Fraternity Paddle

Psychiatric Times, Vol 38, Issue 9,

A true war story is never about war...

POETRY OF THE TIMES

— And in the end, of course, a true war story is never about war.

Tim O’Brien

Pandemic basement cleanout,
the paddle balanced on a beam
above boxes filled with old
med school texts, a pine plank
inlaid with Phi Epsilon Pi,
Jerry Berlin burned into the handle,
a relic with war stories to tell.

Rutgers 1943, my father Jerry
and frat brother Irv join forces—
knowing the draft board will ship them
to combat they enlist in the Army Air Corps,
study a few months in meteorology school,
fly to Greenland, and weather two years
dotting and dashing Morse Code
wind and temperature data to pilots
on course to Europe, winters survived
smoking Kents and shooting pool,
home alive in ’45 with sergeant’s stripes.

Northwestern 1968, when I pledge
Jerry and Irv’s Phi Ep, my draft lottery
number a guarantee of a grunt’s death
in Da Nang if I can’t ace organic chemistry
and nail a med school deferment.
Like my father, I enlist a frat brother,
Doctor-To-Be Joey G, our desks
stationed side-by-side for a year
of nightly drills on carbon
and its compounds, a second year
grinding for MCATS, brothers in arms
when we necklaced our first stethoscopes.

I’ve told these war stories for decades,
made them tales of friendship, savvy,
good luck, and brotherhood’s strength,
though you might read them as fairy tales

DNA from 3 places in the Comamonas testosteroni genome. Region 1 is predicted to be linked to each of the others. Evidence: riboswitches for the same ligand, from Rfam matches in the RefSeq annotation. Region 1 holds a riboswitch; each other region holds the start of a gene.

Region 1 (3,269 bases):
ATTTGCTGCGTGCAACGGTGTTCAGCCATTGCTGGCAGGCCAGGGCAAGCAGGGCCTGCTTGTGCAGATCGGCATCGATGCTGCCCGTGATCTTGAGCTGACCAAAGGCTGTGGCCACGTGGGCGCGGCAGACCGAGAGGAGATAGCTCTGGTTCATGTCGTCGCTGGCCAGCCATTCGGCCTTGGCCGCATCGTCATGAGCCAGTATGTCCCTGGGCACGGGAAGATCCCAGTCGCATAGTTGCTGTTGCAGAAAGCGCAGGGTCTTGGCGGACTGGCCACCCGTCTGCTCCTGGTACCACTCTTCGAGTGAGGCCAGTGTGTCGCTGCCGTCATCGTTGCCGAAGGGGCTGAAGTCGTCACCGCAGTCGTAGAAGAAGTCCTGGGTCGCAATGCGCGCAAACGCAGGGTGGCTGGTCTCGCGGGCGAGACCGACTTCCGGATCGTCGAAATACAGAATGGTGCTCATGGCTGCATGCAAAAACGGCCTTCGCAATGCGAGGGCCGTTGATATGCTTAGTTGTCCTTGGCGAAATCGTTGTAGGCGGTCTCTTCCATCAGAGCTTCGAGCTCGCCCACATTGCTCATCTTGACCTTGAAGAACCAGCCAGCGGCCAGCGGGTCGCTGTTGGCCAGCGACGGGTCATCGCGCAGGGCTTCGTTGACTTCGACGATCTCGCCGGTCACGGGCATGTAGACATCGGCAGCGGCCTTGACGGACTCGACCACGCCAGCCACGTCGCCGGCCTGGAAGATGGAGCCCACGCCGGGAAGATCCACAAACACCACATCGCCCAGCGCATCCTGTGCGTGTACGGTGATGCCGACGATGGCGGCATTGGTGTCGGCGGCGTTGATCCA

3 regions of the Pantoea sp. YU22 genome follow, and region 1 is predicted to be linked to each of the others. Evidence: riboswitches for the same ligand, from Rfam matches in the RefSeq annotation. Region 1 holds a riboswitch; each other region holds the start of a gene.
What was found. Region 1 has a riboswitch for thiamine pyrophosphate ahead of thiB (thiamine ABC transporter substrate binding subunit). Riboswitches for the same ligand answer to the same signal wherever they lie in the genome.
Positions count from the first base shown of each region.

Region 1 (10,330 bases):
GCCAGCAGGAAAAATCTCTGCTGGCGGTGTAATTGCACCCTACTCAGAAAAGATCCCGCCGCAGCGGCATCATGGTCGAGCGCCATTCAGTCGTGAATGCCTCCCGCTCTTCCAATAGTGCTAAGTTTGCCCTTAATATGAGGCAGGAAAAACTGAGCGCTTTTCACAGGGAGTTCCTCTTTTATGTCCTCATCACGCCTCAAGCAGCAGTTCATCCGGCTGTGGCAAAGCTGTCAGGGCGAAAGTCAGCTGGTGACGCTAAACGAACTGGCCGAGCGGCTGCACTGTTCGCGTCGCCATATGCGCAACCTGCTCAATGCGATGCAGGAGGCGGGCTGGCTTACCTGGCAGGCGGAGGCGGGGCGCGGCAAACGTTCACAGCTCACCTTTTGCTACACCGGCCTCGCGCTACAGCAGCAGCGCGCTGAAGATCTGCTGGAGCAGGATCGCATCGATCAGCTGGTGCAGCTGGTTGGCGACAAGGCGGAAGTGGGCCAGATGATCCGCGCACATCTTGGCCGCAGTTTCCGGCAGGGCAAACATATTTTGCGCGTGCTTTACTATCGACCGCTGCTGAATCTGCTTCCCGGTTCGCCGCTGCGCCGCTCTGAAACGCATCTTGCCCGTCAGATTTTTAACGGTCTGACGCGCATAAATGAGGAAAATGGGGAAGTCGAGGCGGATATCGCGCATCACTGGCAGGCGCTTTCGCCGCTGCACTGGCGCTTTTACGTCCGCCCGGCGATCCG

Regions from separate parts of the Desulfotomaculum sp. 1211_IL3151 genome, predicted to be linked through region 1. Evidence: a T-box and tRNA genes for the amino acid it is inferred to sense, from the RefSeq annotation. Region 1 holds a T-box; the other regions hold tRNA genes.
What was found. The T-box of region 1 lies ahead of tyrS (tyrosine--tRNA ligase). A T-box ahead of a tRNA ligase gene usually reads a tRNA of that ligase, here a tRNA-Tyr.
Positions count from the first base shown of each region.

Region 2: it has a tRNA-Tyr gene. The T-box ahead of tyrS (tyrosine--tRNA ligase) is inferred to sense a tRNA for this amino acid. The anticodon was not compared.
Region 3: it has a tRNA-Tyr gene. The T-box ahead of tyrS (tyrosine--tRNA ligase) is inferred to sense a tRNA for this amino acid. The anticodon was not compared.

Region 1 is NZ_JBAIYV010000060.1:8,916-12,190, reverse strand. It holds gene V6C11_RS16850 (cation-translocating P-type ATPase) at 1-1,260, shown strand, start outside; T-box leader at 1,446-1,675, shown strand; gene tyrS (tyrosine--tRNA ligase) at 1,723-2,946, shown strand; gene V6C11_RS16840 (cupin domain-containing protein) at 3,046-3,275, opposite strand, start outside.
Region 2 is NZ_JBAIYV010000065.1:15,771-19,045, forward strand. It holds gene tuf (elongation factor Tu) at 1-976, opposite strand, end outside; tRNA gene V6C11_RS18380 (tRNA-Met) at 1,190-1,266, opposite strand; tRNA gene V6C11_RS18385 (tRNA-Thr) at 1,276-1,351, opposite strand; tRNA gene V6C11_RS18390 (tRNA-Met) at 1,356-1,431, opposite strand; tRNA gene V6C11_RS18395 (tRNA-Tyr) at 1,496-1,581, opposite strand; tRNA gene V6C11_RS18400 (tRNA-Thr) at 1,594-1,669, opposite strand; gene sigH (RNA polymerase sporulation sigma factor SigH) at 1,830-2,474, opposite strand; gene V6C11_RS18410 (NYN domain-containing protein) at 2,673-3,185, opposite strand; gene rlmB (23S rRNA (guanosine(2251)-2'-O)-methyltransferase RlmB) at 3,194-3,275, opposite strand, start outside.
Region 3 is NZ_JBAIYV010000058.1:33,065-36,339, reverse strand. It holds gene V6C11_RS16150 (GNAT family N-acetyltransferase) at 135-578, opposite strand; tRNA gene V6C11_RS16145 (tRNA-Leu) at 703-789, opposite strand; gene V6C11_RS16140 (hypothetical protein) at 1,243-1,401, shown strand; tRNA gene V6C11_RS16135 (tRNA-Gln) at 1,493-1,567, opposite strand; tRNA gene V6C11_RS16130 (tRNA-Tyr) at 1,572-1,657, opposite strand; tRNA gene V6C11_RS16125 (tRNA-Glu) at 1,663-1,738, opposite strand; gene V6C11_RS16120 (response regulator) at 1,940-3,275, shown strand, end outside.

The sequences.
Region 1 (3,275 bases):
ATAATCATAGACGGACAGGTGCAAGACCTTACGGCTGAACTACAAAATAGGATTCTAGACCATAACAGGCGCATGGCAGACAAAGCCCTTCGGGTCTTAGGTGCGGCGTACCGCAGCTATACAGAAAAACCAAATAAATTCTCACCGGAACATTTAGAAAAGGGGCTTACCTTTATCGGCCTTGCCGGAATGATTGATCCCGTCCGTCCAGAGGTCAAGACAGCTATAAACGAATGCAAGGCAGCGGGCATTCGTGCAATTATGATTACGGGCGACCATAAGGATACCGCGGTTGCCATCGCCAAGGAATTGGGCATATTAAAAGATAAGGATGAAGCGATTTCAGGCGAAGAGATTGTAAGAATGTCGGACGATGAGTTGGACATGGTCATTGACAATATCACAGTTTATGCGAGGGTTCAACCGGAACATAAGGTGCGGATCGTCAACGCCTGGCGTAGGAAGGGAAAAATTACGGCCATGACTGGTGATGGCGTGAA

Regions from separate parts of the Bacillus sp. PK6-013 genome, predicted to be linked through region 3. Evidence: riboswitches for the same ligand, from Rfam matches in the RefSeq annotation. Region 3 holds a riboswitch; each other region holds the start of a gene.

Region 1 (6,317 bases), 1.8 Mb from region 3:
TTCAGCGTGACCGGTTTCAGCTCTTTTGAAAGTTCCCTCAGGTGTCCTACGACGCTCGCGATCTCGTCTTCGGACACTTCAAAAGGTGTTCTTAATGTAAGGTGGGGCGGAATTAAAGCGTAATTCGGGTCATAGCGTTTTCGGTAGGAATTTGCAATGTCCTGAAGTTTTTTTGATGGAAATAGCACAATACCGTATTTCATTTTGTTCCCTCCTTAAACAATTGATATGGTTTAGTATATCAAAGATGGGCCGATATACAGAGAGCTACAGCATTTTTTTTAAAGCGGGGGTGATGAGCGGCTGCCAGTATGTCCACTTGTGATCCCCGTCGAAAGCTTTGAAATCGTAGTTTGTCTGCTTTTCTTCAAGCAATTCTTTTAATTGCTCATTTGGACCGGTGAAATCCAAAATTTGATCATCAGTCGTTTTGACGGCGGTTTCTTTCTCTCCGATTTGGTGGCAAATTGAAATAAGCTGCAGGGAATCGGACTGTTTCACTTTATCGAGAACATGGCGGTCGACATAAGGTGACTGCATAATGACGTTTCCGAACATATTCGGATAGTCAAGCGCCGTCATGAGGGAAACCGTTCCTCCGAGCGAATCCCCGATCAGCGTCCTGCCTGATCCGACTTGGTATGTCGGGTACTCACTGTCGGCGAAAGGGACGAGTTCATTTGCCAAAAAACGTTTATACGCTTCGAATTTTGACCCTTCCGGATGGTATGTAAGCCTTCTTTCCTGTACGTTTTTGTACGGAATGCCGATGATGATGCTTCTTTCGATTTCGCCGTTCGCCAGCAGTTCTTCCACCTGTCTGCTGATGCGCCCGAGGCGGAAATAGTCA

about four rich white kids who go to college,
join a frat, and figure out how to save
their tails from combat, war stories
about how the privileged survive.

But how do the stories change
if I tell you my father and Irv were first
in their families to attend college,
only to spend their lives sweating
for a buck in the garment industry,
that Joey G was a Chicago South Side
Black man, first in his family to finish
high school, a surgeon at thirty-one?
No, I’m the only privileged character
in these stories, a middle class suburban
white boy who earned a few stripes
in medical training and practice,
reborn in midlife as a poet-doctor
who survived his secret wounds,
the truth of my war stories contained
in a life that answers the old riddle—
What’s the difference between a poet
and garment worker?
One generation.

Dr Berlin has been writing a poem about his experience of being a doctor every month for the past 23 years in Psychiatric TimesTM in a column called “Poetry of the Times.” He is instructor in psychiatry, University of Massachusetts Medical School, Worcester, MA.